An ACL tear is one of the most feared injuries in sports. Various research report anywhere from 80,000-250,000 ACL tears per year in the United States. The injuries occur in athletes from common sports such as soccer, basketball and football, but also occur in less common sports such as cheer and snowboarding.  They occur in pro athletes all the way down to pre-teens where the ACL may be ruptured through contact with an opponent or in many cases, no contact at all. Surprising to many, more ACL tears take place without contact. These injuries typically occur when an athlete either tries to decelerate or change direction quickly. They may also happen upon landing from a jump awkwardly and with poor mechanics hyper extending or twisting the knee. Females are also at a much higher risk of ACL injury versus males. Research shows anywhere from a four to eight fold increase in these injuries to female athletes. The reasons for this large differential is constantly being argued but many common factors include smaller, more lax ACL’s, wider hips, slower reaction time, higher quadriceps to hamstring strength ratio and hormonal differences.

Why is the ACL tear so feared? The ACL or Anterior Cruciate Ligament is one of four ligaments that stabilize the knee. It is the main joint stabilizer and attaches the femur to the tibia resisting forward translation of the femur on the tibia. It also resists excessive rotation of the knee. Due to its’ poor blood supply inside the joint, the ACL, when torn, cannot scar down and heal itself. When fully ruptured, the ACL must be reconstructed through surgery where the ACL is typically replaced by using part of the athletes’ hamstring or patella tendon. Recovery from the surgery will take anywhere from six to twelve months which is a lifetime to a young athlete.

So, can these injuries be prevented? It is impossible to fully prevent ACL tears, but many studies have shown that with proper training and conditioning, non-contact ACL tears can be significantly reduced. The goals of these sorts of programs are to teach proper jumping and landing techniques, proper deceleration and agility techniques and strengthening each leg individually. When we dissect sports, most movements occur on one leg. For example, in a soccer game, an athlete sprints, impacting one leg at a time. As a basketball player cuts, he or she plants and pushes off one leg, not two at a time. For these reasons, it is important to strengthen each leg individually. The goals of the exercises will be to improve hamstring and glute strength in order to help stabilize the knee joint. Use the following three exercises to improve strength and stability and help prevent tearing an ACL.

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1. Single leg straight leg dead lift - The athlete stands on a straight leg, reaching down to the ground with the opposite arm as the opposite leg remains straight and raises up until parallel to the ground. The keys are to keep the hips level and the exercise should be felt in the back of the leg and hip and not the low back. Perform 3 sets of 10-15 reps.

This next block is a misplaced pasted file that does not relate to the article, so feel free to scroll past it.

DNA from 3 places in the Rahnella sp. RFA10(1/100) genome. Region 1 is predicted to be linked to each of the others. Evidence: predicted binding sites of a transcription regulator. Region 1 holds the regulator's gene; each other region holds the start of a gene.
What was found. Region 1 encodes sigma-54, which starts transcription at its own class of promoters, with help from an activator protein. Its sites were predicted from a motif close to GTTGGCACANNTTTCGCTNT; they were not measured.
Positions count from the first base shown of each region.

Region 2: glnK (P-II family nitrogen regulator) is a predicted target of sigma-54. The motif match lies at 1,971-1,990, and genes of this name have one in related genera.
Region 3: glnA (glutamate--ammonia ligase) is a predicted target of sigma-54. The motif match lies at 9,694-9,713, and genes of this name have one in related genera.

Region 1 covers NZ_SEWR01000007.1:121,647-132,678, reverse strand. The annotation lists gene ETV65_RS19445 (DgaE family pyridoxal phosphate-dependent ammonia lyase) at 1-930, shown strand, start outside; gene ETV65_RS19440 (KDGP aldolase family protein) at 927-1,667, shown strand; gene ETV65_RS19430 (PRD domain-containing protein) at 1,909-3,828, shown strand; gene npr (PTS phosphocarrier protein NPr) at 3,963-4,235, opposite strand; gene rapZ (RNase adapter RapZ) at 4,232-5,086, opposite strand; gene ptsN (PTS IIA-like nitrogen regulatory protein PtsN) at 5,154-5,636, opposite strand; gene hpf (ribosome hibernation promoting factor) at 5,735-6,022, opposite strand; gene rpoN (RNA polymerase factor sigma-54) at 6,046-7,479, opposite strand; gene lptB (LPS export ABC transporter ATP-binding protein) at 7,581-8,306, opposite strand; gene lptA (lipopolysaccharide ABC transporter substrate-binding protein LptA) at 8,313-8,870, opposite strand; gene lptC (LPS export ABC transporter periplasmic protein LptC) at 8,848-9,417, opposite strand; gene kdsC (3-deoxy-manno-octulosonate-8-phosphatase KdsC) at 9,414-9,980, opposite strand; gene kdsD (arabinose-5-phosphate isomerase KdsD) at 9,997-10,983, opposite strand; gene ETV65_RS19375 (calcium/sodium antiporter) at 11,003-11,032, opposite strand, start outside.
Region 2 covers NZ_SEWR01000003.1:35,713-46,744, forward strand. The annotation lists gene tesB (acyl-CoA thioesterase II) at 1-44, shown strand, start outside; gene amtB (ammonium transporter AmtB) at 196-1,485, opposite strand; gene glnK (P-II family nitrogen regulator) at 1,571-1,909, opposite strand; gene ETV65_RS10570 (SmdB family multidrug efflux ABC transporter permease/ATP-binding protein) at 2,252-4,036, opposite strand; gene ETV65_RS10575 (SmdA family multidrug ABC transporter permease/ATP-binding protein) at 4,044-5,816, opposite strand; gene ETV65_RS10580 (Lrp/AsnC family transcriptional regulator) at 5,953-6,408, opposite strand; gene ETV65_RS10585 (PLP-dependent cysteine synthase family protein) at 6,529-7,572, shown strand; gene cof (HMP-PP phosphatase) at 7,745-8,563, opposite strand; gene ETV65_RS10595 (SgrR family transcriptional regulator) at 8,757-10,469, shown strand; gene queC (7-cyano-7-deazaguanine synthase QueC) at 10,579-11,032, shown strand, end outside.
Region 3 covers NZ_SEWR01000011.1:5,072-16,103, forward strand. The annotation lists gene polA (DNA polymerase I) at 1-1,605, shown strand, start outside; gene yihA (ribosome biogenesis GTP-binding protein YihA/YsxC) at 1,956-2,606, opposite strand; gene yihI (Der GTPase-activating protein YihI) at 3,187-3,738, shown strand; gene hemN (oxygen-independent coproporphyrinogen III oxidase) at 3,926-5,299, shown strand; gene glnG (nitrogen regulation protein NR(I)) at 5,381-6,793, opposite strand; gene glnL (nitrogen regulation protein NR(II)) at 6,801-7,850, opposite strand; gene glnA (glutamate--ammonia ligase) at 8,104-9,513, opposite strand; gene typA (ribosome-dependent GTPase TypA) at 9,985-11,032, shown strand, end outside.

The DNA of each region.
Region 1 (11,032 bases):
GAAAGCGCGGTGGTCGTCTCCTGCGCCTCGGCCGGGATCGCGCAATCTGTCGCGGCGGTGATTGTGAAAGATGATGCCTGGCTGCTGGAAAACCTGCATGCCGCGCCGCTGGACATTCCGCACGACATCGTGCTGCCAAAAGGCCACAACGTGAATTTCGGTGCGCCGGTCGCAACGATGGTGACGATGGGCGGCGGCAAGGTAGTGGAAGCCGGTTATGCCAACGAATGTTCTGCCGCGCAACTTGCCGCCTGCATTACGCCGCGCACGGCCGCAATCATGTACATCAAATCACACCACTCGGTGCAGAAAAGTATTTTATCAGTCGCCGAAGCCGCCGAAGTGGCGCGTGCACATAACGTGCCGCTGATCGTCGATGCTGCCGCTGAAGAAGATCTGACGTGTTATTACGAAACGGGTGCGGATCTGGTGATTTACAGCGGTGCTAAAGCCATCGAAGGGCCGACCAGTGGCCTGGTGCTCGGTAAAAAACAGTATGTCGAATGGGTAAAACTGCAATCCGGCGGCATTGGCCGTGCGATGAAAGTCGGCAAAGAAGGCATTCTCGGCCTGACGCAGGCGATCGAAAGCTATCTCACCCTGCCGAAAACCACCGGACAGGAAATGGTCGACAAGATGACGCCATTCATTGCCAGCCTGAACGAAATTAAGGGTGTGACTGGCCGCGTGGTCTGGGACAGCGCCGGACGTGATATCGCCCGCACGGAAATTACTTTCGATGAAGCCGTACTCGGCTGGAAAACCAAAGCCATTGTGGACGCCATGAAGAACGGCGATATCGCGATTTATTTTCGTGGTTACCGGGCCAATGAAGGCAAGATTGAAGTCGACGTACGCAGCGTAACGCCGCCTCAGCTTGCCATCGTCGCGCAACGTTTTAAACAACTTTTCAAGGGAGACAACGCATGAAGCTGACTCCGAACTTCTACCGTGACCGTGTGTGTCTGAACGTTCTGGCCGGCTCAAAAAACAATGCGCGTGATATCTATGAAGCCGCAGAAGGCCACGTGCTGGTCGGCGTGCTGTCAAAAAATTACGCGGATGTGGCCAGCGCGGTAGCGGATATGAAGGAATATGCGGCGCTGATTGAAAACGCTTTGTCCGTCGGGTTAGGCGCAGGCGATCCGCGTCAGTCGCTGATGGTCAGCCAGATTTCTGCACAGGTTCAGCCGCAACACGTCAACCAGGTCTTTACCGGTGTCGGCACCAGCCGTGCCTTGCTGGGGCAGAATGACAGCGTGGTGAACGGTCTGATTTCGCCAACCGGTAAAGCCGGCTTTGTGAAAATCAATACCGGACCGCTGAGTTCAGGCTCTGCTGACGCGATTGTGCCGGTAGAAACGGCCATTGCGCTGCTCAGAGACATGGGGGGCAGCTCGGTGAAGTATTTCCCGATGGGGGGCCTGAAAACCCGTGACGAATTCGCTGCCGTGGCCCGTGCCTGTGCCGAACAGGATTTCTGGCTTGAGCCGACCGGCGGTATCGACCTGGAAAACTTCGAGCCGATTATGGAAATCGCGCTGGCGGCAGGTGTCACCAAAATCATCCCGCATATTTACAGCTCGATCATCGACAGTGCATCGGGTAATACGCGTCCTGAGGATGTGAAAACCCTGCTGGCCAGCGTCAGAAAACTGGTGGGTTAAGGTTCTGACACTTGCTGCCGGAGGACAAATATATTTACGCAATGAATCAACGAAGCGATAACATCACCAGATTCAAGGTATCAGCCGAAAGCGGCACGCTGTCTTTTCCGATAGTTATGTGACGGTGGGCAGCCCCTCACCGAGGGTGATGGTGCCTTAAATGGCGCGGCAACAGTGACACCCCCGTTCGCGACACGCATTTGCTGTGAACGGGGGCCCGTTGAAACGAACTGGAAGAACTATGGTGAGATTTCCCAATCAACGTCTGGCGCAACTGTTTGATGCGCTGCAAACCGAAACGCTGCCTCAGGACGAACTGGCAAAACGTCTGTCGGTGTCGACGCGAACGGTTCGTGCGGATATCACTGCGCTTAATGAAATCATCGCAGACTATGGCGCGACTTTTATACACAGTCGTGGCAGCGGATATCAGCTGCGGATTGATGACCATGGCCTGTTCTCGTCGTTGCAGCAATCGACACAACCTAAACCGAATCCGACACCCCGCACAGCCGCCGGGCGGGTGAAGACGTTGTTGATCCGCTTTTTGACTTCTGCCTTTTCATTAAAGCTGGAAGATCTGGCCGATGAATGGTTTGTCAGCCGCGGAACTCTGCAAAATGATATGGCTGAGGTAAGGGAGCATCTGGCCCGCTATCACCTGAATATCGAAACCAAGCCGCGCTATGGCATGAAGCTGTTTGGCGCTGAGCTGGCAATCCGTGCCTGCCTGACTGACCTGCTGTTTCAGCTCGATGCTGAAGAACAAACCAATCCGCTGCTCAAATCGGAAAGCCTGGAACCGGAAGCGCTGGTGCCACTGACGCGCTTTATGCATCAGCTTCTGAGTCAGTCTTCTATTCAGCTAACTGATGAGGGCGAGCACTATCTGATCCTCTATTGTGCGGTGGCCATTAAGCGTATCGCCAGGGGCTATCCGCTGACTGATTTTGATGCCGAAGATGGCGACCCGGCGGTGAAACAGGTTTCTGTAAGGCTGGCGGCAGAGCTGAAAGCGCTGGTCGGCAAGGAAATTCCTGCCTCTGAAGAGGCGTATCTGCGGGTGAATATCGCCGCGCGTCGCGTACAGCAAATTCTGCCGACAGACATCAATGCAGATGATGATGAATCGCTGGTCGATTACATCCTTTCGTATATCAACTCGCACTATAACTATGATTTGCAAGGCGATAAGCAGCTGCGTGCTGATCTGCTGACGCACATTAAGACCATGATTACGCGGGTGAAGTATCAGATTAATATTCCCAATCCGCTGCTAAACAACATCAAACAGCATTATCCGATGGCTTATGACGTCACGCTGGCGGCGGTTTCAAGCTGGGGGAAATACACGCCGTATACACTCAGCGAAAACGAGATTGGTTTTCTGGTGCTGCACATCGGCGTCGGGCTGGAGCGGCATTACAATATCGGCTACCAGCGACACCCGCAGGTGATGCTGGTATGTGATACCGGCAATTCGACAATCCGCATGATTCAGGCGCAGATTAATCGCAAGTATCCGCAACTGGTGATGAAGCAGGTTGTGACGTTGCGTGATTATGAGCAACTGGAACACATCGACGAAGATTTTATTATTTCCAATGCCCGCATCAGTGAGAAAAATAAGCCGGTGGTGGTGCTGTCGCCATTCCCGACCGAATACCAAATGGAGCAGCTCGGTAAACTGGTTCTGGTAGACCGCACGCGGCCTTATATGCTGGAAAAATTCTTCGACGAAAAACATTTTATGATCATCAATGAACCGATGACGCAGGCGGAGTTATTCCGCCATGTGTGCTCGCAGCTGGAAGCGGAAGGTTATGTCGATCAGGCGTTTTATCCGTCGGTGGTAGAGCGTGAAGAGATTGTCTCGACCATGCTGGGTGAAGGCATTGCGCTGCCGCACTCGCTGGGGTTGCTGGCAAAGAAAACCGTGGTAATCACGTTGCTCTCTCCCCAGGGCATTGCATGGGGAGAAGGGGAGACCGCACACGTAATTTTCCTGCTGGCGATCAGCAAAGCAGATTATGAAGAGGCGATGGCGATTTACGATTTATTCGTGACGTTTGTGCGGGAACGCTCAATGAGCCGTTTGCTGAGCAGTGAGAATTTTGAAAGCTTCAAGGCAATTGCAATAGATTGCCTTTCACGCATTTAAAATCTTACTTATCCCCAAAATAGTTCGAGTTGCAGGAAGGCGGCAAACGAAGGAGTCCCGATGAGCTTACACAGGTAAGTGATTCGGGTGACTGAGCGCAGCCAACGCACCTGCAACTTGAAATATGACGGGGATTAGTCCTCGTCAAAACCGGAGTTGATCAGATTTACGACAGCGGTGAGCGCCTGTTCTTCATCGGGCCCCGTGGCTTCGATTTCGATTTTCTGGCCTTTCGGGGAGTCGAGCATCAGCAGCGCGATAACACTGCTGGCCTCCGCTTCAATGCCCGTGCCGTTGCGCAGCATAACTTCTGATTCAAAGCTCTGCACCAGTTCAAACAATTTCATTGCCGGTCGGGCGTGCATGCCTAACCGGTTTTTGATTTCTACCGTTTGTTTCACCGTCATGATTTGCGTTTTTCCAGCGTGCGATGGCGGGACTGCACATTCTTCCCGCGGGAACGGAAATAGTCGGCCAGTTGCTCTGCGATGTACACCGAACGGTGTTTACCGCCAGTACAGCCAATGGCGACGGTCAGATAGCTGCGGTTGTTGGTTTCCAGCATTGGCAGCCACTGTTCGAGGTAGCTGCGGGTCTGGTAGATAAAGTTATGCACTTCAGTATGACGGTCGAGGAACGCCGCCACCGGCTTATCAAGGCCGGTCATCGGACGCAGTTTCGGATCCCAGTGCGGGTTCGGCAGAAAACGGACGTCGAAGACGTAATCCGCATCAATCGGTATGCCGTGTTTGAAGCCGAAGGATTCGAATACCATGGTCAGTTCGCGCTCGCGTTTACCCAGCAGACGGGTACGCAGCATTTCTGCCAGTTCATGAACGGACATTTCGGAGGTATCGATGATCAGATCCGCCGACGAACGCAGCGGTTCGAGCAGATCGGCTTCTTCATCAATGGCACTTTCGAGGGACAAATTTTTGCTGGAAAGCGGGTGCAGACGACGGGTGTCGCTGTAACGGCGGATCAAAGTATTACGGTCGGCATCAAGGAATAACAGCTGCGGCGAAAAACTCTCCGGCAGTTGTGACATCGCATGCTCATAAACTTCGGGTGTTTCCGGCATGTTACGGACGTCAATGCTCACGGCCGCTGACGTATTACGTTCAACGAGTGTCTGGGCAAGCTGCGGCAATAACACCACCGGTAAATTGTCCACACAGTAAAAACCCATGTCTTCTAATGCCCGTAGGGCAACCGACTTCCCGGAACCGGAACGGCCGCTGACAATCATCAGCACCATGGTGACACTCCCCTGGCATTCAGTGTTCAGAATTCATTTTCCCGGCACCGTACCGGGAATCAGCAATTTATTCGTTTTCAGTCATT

2. Single leg bridge on a ball – The athlete lies on their back with one leg bent at the knee with the foot up on a ball. The other leg is straight and raised in the air. The athlete lifts the hips, pushing through the foot that is on the ball. Perform 3 sets of 10-15 reps.

 

 

 

 

 

3. Quick feet to lateral hop – Stand next to a ball and run quickly in place. Plant the outside foot and push off jumping over the ball and landing on the opposite foot. This is basically a lateral bound where you jump over the ball pushing off the left foot and then landing on the right. Focus on landing and shock absorbing the impact by flexing your hip, knee and ankle. It is also important to keep your knee beneath your hip and not let in buckle inwards. 

 

 

 


Chris Phillips is a certified Athletic Trainer and Strength and Conditioning Specialist. He has spent over 20 years in professional sports including the National Hockey League and Men’s and Women’s Professional Soccer. Chris currently owns two Sports Performance and Rehab facilities in Orange County, CA and can be reached at chris@competeperformance.com or through their website, www.competesportsperformance.com

 

Instagram: chrisphillips9

Facebook: https://www.facebook.com/CompeteSportsPerformance/

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Tim DiFrancesco, PT, DPT, ATC, CSCS, spent 6 seasons as Head Strength & Conditioning coach of the Lakers and is renowned nationally for his evidence-based and scientific approach to training, nutrition and recovery for athletes and fitness enthusiasts.

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